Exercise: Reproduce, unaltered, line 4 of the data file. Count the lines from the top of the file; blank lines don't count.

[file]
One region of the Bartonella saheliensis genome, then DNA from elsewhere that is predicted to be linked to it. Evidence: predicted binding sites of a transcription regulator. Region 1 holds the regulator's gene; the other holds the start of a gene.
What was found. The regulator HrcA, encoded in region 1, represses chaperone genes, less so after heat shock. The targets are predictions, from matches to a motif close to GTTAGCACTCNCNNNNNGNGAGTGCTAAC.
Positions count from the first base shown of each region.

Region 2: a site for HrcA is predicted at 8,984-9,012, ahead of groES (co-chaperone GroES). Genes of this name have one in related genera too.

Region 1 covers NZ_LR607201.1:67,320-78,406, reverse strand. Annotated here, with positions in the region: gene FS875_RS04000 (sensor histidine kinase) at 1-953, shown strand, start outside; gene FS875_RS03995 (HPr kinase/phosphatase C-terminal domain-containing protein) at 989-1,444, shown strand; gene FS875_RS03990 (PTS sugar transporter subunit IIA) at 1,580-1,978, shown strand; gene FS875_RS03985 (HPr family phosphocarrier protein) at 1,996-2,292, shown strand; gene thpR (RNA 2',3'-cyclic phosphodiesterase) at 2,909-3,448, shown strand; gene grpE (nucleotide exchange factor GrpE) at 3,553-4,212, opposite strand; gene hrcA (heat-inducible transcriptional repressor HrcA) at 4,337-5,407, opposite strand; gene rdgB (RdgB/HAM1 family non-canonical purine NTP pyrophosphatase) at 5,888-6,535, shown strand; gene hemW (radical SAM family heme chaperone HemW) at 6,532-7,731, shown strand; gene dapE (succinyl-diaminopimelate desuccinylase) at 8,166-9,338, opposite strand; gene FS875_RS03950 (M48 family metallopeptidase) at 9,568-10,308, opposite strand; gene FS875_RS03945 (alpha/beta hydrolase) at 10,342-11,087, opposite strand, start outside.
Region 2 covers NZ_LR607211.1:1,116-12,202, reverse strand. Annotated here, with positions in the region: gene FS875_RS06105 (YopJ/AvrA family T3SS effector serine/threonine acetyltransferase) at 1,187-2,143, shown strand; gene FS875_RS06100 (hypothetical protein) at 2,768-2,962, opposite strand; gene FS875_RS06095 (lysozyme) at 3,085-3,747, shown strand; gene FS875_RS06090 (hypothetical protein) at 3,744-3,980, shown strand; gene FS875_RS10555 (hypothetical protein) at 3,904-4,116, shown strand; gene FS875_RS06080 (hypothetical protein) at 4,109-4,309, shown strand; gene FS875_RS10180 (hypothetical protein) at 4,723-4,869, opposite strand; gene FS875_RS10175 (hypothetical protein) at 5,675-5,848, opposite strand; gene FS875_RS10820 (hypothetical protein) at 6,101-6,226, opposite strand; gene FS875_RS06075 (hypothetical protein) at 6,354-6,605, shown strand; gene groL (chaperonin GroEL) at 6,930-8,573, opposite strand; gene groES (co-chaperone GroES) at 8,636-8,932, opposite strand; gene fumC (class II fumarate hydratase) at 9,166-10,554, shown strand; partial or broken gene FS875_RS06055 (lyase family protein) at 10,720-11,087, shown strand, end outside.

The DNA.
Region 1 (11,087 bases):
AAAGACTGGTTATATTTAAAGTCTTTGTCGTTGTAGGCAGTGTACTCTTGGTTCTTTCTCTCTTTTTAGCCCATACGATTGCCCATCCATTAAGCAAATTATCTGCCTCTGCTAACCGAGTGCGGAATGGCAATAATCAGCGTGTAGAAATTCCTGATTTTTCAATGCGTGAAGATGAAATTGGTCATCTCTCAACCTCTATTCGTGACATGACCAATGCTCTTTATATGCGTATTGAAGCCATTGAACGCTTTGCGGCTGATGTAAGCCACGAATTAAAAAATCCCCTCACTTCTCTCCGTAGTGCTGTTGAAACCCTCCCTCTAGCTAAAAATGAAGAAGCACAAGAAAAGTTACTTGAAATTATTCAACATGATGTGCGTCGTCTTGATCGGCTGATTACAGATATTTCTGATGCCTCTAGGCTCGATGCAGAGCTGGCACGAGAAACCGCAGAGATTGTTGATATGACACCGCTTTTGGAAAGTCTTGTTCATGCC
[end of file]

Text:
Region 2: a site for HrcA is predicted at 8,984-9,012, ahead of groES (co-chaperone GroES). Genes of this name have one in related genera too.